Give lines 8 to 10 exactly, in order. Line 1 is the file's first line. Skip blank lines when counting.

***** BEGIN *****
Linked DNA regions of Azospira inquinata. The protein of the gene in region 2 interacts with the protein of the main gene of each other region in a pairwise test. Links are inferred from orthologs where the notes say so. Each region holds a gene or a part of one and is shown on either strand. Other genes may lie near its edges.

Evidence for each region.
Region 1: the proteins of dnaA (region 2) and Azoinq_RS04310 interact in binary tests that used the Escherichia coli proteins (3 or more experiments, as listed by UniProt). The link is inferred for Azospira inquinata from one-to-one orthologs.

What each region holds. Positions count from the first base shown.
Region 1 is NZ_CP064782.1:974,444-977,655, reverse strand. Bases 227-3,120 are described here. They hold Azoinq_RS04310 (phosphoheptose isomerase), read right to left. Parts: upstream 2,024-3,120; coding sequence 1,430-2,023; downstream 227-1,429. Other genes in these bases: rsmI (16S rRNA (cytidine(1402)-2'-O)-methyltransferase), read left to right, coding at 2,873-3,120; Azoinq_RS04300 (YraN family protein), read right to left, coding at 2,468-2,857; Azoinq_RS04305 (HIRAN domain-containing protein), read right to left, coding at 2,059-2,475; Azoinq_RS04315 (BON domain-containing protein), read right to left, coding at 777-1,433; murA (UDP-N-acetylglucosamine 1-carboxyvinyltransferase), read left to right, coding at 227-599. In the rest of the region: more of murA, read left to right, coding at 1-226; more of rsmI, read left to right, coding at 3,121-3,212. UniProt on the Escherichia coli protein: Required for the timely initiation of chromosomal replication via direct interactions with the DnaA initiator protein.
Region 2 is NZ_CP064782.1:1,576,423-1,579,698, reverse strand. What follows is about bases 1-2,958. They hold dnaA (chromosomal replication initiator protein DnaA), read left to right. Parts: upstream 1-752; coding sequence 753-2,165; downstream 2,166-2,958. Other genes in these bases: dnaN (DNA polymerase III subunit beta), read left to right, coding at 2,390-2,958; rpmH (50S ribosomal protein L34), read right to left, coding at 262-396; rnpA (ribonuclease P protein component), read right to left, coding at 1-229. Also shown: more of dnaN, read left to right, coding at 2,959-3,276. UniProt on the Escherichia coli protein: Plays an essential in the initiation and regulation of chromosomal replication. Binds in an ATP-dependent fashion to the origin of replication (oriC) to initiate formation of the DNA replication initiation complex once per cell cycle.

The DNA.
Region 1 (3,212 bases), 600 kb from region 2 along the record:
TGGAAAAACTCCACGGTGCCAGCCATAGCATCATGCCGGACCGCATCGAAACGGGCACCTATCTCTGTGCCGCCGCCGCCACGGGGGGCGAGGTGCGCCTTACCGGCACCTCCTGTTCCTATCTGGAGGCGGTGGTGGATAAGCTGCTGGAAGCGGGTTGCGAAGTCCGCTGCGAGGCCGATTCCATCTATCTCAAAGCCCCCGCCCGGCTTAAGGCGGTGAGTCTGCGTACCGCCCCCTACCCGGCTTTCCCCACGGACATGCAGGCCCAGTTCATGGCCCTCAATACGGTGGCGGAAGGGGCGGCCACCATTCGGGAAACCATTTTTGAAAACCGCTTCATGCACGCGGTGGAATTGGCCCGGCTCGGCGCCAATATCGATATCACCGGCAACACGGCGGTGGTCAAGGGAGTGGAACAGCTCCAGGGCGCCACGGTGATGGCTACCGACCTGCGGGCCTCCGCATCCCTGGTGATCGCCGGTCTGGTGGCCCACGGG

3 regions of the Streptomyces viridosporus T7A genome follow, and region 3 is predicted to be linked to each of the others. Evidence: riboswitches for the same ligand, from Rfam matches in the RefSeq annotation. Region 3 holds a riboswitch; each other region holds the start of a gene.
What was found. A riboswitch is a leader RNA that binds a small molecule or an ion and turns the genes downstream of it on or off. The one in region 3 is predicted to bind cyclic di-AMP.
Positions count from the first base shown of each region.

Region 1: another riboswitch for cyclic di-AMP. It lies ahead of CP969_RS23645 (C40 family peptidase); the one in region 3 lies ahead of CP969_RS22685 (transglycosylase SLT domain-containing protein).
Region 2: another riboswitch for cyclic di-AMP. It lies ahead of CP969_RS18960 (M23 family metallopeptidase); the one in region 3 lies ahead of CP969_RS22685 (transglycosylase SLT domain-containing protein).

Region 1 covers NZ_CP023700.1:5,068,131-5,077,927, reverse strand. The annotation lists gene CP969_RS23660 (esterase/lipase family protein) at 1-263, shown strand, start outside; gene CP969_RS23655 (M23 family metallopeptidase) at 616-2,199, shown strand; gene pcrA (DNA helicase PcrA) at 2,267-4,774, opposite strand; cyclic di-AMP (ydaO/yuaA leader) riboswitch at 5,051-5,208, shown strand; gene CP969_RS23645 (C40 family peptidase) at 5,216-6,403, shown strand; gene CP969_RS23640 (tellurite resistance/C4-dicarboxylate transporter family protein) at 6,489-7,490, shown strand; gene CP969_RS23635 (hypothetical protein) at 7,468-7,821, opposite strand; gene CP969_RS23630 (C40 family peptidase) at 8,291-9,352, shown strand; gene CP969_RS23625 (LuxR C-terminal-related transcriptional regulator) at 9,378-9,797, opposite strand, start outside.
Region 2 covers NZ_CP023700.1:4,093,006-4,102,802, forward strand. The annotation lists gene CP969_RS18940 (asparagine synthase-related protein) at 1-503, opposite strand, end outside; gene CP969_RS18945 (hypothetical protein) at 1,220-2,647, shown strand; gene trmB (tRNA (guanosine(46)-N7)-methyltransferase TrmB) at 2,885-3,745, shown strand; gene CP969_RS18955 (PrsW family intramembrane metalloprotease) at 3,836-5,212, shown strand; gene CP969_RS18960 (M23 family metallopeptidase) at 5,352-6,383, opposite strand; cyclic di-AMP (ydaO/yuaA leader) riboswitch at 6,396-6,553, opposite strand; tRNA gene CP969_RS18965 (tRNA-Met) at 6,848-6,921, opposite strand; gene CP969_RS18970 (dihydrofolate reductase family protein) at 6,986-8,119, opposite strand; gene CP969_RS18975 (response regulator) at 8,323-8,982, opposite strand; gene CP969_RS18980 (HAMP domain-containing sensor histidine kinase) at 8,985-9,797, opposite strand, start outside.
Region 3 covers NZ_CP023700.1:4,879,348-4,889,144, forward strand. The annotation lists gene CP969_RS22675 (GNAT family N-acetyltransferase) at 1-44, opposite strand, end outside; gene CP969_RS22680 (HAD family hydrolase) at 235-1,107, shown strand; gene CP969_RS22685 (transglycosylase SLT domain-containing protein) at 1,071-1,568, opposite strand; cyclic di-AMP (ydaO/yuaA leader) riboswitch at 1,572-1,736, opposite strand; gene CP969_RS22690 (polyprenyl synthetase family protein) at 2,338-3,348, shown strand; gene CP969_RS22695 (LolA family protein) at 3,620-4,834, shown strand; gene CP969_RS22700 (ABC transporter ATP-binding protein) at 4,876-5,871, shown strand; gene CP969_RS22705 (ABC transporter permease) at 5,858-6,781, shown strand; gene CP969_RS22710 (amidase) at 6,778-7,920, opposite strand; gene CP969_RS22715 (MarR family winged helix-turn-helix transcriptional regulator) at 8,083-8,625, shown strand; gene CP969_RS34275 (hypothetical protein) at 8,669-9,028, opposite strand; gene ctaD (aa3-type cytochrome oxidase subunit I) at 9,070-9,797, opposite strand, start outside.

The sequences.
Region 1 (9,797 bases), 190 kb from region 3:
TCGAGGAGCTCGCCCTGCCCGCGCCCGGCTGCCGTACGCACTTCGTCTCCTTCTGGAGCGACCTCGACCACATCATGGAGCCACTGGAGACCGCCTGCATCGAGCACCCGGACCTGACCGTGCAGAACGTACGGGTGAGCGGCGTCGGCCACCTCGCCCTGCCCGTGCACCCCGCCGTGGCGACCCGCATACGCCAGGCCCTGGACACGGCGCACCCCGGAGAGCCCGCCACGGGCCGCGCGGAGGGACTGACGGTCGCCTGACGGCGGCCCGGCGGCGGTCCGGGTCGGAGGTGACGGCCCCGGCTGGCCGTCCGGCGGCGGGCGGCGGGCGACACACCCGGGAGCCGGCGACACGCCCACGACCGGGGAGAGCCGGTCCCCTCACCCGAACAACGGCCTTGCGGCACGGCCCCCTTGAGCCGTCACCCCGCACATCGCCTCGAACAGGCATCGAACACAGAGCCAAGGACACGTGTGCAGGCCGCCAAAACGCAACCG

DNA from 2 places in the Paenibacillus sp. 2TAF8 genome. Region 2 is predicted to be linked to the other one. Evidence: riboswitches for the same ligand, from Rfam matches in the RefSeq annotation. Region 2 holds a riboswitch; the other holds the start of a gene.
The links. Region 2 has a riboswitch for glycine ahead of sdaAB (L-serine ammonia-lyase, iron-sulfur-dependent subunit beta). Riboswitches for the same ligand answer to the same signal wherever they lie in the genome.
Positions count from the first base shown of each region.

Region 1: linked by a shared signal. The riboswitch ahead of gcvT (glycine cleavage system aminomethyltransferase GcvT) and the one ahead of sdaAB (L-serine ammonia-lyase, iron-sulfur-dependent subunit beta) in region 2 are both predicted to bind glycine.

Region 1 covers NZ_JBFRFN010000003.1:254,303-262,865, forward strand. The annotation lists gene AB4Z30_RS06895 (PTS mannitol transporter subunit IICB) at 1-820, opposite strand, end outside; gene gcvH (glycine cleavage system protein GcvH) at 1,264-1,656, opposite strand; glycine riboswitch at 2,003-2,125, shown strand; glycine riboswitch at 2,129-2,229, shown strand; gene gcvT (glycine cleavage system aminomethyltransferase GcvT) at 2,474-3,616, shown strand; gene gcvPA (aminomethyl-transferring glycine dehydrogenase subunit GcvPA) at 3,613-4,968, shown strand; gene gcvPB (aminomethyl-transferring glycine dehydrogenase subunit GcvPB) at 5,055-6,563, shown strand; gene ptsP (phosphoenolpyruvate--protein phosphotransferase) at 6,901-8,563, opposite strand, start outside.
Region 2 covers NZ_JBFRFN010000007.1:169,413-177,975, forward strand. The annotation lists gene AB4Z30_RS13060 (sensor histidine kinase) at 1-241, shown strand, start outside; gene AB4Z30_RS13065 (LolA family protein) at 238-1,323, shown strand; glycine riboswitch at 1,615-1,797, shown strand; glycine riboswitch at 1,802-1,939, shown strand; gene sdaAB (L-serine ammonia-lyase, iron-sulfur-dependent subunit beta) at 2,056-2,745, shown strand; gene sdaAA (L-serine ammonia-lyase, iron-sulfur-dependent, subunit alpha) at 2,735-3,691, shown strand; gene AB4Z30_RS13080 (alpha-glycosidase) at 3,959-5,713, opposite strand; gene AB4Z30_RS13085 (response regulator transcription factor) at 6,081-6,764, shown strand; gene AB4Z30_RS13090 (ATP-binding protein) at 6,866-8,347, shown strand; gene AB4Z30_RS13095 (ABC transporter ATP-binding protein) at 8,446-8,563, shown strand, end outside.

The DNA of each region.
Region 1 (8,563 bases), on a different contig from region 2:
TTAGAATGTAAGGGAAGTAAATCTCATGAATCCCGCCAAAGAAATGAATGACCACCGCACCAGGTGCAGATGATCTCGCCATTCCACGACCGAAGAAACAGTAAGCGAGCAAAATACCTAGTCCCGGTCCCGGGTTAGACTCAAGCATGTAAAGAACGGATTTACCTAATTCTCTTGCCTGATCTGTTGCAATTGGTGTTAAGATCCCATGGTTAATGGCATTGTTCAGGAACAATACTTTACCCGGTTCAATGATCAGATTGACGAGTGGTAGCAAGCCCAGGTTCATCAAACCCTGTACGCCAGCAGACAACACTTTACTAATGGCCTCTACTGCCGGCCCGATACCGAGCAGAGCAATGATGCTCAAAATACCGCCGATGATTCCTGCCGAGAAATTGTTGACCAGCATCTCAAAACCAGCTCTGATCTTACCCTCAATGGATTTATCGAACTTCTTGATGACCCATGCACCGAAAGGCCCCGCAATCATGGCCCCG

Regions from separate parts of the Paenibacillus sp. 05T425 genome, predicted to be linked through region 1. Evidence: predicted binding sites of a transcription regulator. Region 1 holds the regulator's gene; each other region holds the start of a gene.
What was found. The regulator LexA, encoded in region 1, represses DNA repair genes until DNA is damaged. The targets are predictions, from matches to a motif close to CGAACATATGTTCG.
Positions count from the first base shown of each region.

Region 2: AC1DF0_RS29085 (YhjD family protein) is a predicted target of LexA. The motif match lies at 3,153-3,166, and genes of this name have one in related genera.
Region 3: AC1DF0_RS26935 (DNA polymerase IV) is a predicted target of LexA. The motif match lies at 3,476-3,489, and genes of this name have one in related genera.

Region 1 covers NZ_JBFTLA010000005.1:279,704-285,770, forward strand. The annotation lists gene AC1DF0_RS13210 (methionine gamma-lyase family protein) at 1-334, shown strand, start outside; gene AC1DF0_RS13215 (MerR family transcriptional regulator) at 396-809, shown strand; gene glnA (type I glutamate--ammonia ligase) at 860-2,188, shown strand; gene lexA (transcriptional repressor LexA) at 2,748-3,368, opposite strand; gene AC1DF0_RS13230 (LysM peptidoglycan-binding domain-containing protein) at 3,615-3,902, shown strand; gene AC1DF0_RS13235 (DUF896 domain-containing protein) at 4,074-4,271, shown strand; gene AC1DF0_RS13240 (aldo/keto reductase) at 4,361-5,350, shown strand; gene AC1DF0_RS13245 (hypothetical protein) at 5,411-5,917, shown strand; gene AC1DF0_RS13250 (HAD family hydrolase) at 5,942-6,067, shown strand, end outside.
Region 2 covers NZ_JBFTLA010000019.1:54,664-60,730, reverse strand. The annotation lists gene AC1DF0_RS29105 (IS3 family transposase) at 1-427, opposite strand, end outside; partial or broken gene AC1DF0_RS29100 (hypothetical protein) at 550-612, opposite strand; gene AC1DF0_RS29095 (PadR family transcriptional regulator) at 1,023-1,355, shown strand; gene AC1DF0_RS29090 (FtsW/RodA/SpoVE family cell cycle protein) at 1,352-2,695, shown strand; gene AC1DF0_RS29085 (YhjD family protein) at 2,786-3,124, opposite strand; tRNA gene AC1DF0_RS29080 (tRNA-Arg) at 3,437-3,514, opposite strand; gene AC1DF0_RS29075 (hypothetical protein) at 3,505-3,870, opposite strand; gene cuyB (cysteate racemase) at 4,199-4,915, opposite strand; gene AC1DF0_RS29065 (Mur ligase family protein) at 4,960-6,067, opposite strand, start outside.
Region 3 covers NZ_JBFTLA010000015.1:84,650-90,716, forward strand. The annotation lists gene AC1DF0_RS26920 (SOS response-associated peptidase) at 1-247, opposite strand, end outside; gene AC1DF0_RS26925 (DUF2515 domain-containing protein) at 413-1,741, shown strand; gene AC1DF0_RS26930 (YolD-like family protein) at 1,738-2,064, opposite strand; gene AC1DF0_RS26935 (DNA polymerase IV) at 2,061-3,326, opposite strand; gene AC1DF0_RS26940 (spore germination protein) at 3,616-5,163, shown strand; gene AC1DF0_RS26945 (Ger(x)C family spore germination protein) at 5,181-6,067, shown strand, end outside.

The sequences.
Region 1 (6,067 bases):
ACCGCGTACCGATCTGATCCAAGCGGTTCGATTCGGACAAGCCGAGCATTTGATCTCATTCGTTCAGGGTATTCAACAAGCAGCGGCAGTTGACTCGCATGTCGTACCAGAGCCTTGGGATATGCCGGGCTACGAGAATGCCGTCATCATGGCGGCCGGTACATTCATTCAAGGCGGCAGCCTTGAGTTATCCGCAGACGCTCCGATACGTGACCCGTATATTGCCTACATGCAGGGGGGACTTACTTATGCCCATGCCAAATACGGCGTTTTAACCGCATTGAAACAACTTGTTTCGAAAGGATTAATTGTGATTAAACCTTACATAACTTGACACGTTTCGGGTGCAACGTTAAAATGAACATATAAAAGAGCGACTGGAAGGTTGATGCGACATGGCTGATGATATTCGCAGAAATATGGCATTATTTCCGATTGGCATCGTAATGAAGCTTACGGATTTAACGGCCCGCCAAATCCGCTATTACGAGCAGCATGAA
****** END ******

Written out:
Region 1 (3,212 bases), 600 kb from region 2 along the record:
TGGAAAAACTCCACGGTGCCAGCCATAGCATCATGCCGGACCGCATCGAAACGGGCACCTATCTCTGTGCCGCCGCCGCCACGGGGGGCGAGGTGCGCCTTACCGGCACCTCCTGTTCCTATCTGGAGGCGGTGGTGGATAAGCTGCTGGAAGCGGGTTGCGAAGTCCGCTGCGAGGCCGATTCCATCTATCTCAAAGCCCCCGCCCGGCTTAAGGCGGTGAGTCTGCGTACCGCCCCCTACCCGGCTTTCCCCACGGACATGCAGGCCCAGTTCATGGCCCTCAATACGGTGGCGGAAGGGGCGGCCACCATTCGGGAAACCATTTTTGAAAACCGCTTCATGCACGCGGTGGAATTGGCCCGGCTCGGCGCCAATATCGATATCACCGGCAACACGGCGGTGGTCAAGGGAGTGGAACAGCTCCAGGGCGCCACGGTGATGGCTACCGACCTGCGGGCCTCCGCATCCCTGGTGATCGCCGGTCTGGTGGCCCACGGG

3 regions of the Streptomyces viridosporus T7A genome follow, and region 3 is predicted to be linked to each of the others. Evidence: riboswitches for the same ligand, from Rfam matches in the RefSeq annotation. Region 3 holds a riboswitch; each other region holds the start of a gene.